I Drank From the SodaStream, and It Was Good
The new Revolution system will further cement SodaStream's home soda system as the must have small appliance for every kitchen, at least in my humble opinion. The product continues to become an even healthier alternative to name-brand soda, introducing a line of flavors using all-natural stevia as a sweetener, helping them check in around a mere 5 calories per serving. Combine that with the addition of Kraft Foods' (NYS: KFT) Country Time and Crystal Light flavors about the same time, and you have a product that can meet the sweet-drink needs of many types of people. The Kraft deal isn't necessarily a game changer, but it brings some valuable brand strength to the equation to help build a bit of a moat around the company.
Look out, Big Soda?
SodaStream's home system is still relatively new to the mainstream, if it is even there yet, but I don't think "Big Soda" is quaking in its bottles yet. Coca-Cola (NYS: KO) is still the undisputed leader in selling flavored sugar water, with Coke and Diet Coke commanding more than 25% of the soda market share, and four products in the top 10. PepsiCo (NYS: PEP) remains a favorite as well, also checking in with four top-10 brands. My personal favorite, at least until replaced by SodaStream's own Dr. Pete, is Dr Pepper Snapple's (NYS: DPS) Dr Pepper, with both the regular and diet versions making an appearance in the top 10 soda brands. The company is a distant third to the Coke-Pepsi duopoly, though.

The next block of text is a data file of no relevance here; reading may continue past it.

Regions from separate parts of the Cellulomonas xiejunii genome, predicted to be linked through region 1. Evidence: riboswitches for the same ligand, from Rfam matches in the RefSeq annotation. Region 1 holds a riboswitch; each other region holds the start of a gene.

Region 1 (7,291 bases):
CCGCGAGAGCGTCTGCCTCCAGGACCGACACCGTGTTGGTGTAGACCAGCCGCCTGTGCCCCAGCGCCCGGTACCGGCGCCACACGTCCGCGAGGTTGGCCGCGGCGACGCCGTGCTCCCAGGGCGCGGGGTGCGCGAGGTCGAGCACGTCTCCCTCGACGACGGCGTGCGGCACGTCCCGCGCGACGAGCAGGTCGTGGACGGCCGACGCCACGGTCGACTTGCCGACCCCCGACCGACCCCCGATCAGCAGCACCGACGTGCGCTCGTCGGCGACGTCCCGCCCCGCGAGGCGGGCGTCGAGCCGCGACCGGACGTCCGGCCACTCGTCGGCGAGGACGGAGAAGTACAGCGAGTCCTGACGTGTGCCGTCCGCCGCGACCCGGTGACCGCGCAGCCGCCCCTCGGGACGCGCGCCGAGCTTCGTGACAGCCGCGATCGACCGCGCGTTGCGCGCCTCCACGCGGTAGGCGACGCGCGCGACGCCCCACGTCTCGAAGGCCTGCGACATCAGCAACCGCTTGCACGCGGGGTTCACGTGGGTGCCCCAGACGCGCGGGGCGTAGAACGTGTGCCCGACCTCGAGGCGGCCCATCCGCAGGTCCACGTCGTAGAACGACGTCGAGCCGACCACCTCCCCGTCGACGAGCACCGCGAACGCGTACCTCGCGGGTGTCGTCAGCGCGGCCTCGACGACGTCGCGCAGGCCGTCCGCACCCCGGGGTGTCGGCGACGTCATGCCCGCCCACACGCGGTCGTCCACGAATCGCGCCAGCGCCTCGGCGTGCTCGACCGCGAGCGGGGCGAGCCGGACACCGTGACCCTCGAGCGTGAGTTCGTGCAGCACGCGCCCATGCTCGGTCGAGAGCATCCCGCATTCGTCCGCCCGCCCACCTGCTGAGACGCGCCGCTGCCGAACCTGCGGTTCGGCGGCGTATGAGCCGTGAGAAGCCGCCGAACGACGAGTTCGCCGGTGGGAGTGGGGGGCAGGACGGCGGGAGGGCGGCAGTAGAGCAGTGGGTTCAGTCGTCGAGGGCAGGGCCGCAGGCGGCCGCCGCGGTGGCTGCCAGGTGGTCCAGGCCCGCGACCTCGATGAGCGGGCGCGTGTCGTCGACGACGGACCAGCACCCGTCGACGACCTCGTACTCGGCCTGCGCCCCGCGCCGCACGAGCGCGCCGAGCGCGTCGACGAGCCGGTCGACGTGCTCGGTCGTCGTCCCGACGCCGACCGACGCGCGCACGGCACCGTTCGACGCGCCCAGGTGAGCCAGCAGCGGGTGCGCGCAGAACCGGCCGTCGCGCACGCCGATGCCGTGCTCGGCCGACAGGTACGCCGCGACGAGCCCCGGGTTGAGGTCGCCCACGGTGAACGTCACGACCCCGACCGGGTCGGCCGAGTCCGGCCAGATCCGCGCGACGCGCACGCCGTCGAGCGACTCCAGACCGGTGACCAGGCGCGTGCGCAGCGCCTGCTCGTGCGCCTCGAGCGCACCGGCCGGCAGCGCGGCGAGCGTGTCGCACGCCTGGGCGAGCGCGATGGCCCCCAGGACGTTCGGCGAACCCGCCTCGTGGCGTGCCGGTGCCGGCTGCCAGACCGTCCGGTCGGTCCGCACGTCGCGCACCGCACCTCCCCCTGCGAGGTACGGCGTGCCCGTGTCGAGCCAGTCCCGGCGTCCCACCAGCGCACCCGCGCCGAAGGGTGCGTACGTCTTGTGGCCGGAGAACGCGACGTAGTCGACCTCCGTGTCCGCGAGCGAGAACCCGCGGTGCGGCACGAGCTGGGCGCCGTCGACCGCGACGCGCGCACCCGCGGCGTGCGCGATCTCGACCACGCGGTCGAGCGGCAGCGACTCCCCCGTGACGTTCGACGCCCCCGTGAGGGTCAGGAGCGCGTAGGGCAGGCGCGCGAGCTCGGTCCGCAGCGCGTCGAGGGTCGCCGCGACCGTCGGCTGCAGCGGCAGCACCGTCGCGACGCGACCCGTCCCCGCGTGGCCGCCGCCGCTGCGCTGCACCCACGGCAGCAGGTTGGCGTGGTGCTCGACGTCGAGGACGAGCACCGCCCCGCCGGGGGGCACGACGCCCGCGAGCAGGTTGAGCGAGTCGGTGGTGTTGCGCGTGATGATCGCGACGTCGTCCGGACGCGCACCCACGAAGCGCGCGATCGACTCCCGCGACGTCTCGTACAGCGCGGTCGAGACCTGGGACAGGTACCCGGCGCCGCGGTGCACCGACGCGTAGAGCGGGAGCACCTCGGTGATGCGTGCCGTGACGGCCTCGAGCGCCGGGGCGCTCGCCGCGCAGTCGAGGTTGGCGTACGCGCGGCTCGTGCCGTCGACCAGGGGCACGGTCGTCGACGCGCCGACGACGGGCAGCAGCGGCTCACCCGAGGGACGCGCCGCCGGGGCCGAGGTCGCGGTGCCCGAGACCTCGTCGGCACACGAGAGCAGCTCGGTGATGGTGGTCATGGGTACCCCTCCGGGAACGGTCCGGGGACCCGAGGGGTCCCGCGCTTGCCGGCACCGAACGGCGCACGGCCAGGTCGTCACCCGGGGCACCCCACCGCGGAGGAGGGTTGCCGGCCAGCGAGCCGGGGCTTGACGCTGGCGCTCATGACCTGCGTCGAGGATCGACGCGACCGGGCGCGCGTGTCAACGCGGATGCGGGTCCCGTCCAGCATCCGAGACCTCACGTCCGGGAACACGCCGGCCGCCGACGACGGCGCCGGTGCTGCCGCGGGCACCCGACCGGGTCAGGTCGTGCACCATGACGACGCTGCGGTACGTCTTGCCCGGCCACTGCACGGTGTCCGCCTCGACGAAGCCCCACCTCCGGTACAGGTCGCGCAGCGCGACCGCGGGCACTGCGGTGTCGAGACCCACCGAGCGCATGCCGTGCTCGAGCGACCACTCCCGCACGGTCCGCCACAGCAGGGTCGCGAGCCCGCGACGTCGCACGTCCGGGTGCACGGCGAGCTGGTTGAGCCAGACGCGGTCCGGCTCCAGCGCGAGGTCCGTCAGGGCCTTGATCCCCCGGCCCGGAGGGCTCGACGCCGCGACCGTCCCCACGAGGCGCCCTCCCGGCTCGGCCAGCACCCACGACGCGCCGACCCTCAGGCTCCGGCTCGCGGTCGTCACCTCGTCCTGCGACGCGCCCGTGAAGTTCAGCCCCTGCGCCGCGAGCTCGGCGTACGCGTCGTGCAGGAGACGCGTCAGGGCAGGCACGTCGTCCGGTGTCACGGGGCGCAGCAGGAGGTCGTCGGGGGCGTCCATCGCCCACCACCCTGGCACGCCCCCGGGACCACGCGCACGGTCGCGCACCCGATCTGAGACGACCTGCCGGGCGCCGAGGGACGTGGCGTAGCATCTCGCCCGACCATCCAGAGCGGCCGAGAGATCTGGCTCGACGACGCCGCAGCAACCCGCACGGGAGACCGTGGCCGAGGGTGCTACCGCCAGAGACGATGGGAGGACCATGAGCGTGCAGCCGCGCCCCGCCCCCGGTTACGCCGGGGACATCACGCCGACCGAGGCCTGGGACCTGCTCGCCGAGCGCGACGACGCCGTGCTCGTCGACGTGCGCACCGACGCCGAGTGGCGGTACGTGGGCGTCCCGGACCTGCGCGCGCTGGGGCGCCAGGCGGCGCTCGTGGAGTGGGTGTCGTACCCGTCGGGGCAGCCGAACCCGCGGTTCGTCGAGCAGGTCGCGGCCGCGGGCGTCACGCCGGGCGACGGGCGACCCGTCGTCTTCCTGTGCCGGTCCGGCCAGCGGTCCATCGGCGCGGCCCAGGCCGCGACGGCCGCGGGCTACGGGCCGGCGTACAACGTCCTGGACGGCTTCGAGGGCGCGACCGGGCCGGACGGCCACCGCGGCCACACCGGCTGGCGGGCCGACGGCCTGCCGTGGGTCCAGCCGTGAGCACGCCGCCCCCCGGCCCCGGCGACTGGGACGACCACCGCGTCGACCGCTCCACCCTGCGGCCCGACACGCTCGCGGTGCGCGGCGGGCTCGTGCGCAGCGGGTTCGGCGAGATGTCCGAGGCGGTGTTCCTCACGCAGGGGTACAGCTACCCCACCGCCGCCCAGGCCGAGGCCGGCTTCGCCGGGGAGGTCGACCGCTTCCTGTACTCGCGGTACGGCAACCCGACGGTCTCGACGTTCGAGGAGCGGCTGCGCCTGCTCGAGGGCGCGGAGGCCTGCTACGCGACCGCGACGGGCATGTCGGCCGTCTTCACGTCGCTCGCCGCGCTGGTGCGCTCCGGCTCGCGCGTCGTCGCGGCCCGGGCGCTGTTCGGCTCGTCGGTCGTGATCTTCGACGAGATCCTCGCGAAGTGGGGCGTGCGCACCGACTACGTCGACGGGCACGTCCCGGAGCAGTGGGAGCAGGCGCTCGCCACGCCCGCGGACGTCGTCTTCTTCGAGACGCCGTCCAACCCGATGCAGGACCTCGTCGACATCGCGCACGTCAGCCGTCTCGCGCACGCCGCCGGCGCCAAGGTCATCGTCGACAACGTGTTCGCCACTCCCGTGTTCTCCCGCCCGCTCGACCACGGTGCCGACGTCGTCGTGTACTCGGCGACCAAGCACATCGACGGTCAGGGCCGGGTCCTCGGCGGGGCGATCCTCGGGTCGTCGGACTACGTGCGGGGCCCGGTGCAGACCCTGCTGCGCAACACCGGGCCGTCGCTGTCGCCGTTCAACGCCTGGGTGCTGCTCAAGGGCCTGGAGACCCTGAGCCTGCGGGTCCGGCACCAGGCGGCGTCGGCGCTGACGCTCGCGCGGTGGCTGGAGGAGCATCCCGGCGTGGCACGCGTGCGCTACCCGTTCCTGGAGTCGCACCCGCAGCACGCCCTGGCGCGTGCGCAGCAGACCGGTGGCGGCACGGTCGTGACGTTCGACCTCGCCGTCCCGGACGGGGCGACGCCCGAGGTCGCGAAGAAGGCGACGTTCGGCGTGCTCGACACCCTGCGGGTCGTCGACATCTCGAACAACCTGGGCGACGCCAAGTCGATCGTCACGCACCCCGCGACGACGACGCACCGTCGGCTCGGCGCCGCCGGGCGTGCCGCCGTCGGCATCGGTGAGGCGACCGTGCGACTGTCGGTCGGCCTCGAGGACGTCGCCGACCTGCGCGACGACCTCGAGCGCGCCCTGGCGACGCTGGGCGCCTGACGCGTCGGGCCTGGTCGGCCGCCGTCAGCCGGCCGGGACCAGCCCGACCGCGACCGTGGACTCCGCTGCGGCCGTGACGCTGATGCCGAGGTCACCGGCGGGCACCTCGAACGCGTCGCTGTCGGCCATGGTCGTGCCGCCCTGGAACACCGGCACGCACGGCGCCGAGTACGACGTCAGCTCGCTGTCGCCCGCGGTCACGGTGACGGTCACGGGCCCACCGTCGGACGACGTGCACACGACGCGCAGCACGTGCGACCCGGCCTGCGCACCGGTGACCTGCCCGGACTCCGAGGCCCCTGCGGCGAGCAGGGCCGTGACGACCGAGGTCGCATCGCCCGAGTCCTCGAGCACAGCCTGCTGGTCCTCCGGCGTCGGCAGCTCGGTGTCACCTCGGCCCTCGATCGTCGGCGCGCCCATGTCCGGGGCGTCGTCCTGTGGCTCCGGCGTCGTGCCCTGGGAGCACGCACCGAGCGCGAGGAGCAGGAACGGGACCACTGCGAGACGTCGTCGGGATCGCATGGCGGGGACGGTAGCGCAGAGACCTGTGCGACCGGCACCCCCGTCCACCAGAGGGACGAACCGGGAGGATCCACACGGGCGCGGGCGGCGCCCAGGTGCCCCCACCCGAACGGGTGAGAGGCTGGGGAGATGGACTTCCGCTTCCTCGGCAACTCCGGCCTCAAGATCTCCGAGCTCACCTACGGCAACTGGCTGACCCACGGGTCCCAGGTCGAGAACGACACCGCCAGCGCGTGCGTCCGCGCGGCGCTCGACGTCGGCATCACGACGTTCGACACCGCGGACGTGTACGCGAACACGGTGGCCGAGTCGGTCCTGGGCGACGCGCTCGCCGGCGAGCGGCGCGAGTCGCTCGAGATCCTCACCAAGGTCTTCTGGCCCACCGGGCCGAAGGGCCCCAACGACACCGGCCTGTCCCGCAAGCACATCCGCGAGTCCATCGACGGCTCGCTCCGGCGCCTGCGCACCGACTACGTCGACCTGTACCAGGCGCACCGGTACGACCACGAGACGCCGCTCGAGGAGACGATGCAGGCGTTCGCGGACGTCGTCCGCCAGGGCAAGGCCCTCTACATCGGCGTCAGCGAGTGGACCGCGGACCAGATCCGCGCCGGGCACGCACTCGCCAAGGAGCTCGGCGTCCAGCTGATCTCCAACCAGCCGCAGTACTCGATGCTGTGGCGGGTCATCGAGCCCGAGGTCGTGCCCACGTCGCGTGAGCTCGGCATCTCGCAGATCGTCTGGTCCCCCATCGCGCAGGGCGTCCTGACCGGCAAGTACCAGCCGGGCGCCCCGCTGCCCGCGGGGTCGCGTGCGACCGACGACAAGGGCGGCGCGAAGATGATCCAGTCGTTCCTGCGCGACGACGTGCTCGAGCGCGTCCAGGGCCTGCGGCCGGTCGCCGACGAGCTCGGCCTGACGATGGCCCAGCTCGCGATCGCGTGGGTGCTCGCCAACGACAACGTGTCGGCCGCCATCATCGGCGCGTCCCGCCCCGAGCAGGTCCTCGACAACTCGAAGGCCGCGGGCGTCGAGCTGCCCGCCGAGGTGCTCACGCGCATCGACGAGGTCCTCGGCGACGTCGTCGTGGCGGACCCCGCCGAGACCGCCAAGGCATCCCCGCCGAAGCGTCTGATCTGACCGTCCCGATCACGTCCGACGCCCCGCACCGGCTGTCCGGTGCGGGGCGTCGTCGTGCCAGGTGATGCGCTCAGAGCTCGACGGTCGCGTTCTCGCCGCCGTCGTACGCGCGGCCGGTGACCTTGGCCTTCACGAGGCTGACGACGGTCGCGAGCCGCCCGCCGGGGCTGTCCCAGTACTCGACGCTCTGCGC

There is still something to be said about the convenience of simply buying your sweet drinks already mixed and in a convenient, ready-to-go container. Decades after we started brewing our own coffee at home, millions still flock to the local Starbucks for their morning caffeine fix. It will definitely take a change in behavior from the often fickle American consumer for SodaStream to be fully embraced in the U.S., but I feel that even a 5% conversion rate for the product would equal sizable returns for the company and its investors.
The model seems to be working
The old "razor and blade" model is very apropos when it comes to SodaStream. It continues to improve the "razor" by offering new products that continually make it easier to use, while simultaneously changing the variety of "blades" available, which are the products that folks will hopefully continue to buy. Increases in unit sales of flavors and carbonators bear this out, but investors were slightly spooked when sales in systems went up only 8%.
Soda for everyone!
SodaStream seems poised to maintain its Rule Breaker status, with only minor competitors in the home-carbonation game. Its systems are found in the small-appliance section of major retailers across the country, and its wide variety of flavors provides options for even the pickiest consumer. To keep an eye on what is going on with this exciting company, feel free to add SodaStream International to My Watchlist, a free service from The Motley Fool to bring you all the news and analysis about the companies you care about most. Get started by using the following links.
- Add SodaStream International to My Watchlist.
- Add PepsiCo to My Watchlist.
- Add Coca-Cola to My Watchlist.
- Add Kraft Foods to My Watchlist.
- Add Dr Pepper Snapple Group to My Watchlist.
At the time this article was published Fool contributorRobert Eberhardowns a shiny new SodaStream machine but holds no position in any company mentioned.Follow himon Twitter, or check out hisholdings and a short bio. The Motley Fool owns shares of PepsiCo, Starbucks, and Coca-Cola.Motley Fool newsletter serviceshave recommended buying shares of SodaStream International, PepsiCo, Coca-Cola, and Starbucks, creating a diagonal call position in PepsiCo, and writing covered calls on Starbucks. Try any of our Foolish newsletter servicesfree for 30 days. We Fools don't all hold the same opinions, but we all believe thatconsidering a diverse range of insightsmakes us better investors. The Motley Fool has adisclosure policy.
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